The Academy warmly congratulates Fellow Professor Tom Calma AO FAA FASSA who was last night named Senior Australian of the Year, in recognition of his tireless work as a human rights and social justice advocate.
Professor Calma is an Aboriginal Elder from the Kungarakan tribal group and a member of the Iwaidja tribal group, whose traditional lands are southwest of Darwin and on the Northern Territory’s Cobourg Peninsula.
He was elected Fellow of the Australian Academy of Science in 2022, and with his appointment as the sixth Chancellor of the University of Canberra in January 2014 Professor Calma became the first Aboriginal or Torres Strait Islander man to hold the position of Chancellor of any Australian university.
For over four decades he has championed the rights, responsibilities and welfare of Indigenous peoples’ health, justice, education, and employment status at local, community, state and international levels.
Alongside his social justice work, Professor Calma’s research interests include pharmacological application for scabies control, genomics, Indigenous cancers and tobacco control, as well as mental health and suicide prevention.
His work continues to have an enduring impact on public discourse in Australia and beyond: he co-led the co-design of a Voice to Parliament initiative, and his call for Australia to address the gap in life expectancy between Indigenous and non-Indigenous peoples was the catalyst for the Close the Gap Campaign.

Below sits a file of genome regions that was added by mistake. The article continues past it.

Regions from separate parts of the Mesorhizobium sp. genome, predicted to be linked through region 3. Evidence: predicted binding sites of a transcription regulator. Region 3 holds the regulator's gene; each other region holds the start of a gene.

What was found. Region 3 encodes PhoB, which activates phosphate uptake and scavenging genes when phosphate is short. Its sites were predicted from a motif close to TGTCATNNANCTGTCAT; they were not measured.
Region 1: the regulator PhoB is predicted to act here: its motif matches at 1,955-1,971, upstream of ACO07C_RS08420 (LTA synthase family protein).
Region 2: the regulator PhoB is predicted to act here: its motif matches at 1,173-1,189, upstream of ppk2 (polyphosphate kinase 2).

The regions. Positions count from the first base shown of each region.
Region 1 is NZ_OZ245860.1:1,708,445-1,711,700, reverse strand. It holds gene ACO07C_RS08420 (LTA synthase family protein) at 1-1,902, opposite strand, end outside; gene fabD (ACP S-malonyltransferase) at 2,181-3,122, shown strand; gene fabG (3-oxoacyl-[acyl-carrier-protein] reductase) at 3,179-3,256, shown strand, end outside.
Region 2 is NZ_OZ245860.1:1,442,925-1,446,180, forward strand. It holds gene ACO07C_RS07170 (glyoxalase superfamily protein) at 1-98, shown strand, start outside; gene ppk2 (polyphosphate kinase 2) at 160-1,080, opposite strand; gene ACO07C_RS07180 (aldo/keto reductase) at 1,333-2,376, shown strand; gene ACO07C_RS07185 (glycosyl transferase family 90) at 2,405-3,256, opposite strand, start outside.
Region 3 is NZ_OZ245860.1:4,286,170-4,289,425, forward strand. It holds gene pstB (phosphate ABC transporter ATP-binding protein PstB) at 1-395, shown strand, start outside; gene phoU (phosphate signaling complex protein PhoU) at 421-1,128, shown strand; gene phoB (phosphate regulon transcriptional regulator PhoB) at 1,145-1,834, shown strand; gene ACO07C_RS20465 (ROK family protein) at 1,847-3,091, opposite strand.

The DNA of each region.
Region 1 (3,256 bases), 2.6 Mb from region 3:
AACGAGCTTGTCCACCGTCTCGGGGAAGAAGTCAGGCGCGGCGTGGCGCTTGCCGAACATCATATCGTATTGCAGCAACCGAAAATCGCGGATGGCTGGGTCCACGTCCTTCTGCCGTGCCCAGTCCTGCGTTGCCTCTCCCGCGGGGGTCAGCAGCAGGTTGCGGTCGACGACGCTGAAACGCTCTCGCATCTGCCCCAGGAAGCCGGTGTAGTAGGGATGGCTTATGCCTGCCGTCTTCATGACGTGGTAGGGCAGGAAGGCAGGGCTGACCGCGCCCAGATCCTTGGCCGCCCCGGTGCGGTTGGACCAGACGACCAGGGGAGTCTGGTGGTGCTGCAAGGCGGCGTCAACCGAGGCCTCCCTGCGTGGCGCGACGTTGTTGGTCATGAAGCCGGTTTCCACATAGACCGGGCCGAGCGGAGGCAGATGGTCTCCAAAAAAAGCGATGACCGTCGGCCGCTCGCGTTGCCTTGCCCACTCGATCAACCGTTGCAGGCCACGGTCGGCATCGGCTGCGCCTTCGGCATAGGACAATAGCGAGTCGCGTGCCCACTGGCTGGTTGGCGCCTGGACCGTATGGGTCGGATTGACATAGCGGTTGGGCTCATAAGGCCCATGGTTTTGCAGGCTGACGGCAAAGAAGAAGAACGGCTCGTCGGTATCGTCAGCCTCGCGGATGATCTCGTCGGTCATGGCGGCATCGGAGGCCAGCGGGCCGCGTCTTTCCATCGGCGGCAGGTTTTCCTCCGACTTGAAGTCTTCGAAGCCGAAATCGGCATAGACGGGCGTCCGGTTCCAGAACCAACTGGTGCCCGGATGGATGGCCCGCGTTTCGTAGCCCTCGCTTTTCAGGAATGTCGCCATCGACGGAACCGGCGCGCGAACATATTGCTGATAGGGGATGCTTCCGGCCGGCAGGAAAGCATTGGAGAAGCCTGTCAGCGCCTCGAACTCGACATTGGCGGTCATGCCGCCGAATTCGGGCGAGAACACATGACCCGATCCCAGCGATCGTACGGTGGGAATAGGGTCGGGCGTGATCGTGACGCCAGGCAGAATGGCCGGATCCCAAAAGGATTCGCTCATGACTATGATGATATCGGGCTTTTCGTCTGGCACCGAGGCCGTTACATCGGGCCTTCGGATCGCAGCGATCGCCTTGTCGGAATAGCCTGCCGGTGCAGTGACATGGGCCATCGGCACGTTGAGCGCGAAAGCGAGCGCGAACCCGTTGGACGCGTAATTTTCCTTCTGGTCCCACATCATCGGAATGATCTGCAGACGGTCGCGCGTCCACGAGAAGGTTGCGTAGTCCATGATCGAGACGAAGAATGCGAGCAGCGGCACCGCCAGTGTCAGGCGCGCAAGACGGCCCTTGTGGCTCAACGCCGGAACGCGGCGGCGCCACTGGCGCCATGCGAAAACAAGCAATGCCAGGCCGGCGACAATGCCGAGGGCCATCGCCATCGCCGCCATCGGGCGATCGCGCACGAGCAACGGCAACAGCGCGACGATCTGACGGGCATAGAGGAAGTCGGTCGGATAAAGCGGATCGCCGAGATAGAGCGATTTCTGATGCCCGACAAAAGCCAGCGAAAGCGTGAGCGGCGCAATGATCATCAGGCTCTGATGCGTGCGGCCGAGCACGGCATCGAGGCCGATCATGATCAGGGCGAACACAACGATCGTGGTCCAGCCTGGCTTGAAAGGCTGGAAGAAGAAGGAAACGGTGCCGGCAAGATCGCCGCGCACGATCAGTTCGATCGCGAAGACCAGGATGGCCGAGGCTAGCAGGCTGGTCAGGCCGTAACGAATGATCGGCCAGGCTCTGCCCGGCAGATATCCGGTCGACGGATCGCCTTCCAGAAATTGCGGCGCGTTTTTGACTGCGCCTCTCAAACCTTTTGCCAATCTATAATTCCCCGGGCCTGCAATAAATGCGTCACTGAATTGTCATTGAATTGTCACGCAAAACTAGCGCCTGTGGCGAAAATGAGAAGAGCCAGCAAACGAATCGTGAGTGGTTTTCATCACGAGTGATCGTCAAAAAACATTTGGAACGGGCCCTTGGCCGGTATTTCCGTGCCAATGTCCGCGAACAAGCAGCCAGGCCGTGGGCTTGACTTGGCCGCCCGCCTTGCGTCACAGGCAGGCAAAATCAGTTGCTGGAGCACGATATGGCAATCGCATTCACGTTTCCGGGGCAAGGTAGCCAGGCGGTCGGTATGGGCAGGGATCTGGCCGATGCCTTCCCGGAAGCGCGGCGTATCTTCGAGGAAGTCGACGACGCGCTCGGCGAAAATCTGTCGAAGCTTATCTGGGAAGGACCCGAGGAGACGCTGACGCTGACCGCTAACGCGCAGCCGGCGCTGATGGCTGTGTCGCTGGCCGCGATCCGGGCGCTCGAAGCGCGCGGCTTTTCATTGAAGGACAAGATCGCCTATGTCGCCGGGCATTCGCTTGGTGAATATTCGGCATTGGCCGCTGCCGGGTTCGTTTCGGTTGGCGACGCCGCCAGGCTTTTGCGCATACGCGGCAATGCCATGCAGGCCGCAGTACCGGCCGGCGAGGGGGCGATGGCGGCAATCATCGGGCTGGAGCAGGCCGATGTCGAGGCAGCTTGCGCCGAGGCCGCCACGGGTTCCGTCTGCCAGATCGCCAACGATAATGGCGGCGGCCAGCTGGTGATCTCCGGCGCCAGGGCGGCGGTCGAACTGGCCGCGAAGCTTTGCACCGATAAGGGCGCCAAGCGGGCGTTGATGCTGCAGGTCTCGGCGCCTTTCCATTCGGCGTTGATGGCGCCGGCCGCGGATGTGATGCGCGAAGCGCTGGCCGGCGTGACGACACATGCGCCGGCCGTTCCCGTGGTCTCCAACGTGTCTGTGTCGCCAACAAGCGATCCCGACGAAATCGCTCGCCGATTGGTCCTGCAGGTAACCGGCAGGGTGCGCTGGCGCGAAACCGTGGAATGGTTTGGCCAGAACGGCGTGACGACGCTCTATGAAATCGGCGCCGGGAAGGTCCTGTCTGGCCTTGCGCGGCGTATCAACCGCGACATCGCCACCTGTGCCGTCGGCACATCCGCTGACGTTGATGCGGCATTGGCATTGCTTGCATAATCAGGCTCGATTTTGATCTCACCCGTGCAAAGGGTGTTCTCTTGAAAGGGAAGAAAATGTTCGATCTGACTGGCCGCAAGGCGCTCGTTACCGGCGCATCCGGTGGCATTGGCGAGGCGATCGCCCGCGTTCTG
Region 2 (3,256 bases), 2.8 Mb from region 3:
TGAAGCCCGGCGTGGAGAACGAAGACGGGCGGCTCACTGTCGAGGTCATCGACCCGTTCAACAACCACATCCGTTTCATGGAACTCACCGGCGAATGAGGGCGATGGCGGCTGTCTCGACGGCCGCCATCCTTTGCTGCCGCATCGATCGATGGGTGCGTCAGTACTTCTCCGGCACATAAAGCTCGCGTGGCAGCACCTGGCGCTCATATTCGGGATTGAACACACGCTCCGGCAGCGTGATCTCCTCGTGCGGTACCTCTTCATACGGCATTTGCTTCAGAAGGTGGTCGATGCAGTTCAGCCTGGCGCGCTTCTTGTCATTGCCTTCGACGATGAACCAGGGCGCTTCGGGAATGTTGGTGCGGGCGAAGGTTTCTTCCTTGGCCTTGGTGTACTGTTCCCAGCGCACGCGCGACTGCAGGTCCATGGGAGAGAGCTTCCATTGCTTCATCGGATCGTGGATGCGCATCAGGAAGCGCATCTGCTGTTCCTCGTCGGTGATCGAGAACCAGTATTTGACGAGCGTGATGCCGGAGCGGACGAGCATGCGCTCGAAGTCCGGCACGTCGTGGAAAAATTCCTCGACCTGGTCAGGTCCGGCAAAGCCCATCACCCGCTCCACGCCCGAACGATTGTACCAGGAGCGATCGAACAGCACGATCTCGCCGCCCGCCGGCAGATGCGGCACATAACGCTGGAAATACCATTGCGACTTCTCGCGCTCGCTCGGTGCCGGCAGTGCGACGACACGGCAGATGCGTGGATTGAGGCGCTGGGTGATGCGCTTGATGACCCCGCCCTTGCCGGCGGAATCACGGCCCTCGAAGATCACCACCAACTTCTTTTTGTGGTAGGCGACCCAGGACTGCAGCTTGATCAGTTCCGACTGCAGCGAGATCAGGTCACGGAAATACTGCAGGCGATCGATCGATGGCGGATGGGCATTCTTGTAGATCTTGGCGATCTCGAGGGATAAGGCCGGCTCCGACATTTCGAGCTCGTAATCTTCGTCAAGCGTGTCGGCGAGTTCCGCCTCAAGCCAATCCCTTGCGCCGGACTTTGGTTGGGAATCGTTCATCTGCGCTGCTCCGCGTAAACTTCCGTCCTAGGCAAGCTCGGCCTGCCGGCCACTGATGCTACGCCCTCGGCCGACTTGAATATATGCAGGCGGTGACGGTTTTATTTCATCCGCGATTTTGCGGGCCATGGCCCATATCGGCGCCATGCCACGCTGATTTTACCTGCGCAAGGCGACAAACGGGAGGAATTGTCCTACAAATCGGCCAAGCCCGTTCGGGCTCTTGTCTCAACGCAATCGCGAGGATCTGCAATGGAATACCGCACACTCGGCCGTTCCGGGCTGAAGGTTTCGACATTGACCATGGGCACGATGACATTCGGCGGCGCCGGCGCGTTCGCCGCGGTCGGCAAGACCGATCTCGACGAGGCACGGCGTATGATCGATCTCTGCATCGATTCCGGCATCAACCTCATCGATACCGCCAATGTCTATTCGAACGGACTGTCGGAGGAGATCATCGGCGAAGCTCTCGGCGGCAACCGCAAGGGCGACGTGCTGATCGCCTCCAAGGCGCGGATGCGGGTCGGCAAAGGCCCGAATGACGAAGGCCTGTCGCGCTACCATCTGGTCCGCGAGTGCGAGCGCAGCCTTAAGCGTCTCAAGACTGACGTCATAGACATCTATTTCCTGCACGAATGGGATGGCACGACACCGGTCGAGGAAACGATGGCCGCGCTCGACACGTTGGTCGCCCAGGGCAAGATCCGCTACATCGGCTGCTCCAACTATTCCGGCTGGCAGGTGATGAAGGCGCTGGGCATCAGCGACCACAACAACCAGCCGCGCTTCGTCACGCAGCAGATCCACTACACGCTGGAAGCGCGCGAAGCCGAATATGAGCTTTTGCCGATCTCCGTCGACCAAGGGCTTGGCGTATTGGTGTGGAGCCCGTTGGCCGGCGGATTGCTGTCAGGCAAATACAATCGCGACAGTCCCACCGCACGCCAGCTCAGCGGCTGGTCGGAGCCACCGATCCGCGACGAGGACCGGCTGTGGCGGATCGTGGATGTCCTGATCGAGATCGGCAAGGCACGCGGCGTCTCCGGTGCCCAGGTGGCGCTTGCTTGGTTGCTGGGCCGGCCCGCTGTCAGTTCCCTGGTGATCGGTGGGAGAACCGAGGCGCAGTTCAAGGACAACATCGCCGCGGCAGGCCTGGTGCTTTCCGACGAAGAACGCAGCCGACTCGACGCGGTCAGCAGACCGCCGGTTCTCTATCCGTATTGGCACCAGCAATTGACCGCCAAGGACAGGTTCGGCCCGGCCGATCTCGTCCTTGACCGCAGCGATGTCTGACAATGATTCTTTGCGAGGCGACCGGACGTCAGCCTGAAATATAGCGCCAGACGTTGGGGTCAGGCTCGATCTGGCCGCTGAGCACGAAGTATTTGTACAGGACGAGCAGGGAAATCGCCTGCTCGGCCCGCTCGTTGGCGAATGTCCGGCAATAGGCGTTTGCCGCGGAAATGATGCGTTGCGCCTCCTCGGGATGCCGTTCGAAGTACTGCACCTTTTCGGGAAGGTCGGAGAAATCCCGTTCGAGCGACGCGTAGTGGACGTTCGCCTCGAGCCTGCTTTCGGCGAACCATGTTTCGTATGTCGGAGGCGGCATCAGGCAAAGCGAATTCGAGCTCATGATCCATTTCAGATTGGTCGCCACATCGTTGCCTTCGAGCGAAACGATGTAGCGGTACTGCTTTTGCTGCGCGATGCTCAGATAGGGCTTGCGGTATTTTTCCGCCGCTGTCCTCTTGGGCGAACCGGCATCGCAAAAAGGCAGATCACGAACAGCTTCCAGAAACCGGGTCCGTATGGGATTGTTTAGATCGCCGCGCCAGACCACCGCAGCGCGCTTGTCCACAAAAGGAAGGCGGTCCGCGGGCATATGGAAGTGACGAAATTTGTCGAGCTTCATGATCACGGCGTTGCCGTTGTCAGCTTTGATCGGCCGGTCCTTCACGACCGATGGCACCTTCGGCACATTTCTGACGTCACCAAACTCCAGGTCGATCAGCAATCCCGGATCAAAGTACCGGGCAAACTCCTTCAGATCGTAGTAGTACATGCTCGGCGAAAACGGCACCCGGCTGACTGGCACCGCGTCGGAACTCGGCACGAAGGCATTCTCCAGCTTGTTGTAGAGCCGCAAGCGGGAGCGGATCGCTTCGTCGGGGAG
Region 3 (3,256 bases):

Professor Calma was appointed an Officer of the Order of Australia in 2012 and named ACT Australian of the Year in 2013 and ACT Senior Australian of the Year in 2023.
He was also recognised with an Australian Hero Tree Dedication of a hoop pine (Araucaria cunninghamii) at the National Arboretum Canberra in 2020.
For over four decades he has championed the rights, responsibilities and welfare of Indigenous peoples’ health, justice, education, and employment status.
Chair of the National Australia Day Council Danielle Roche OAM congratulated the 2023 Australian of the Year Award recipients, who include: Taryn Brumfitt, body image activist and internationally recognised keynote speaker; Awer Mabil, co-founder of a not-for-profit organisation for refugees; and Amar Singh, founder of a charity that transports grocery hampers and emergency goods to those in need.
“The 2023 Australians of the Year are great examples of the Australian spirit. Their courage, determination and fearlessness are an inspiration to us all,” Ms Roche said.
“Individually brilliant, Taryn, Tom, Awer and Amar share a common bond-using their life experience as a power for good, helping others around them and making the world a better place.”
Ms Roche described the recipients as “an extraordinary group of Australians of whom we can all be incredibly proud.”
“Tom has dedicated his life and career to being a champion of equality for Aboriginal and Torres Strait Islander peoples, lighting the path towards reconciliation,” she said.
The Academy also congratulates the other finalists for the Senior Australian of the Year: Teresa Plane (NSW), Bernard Tipiloura (NT), Claude Lyle Harvey OAM (QLD), Sandra Miller (SA), Dr Frances Donaldson (TAS), Professor Frank Oberklaid AM (VIC), and Theresa Kwok (WA).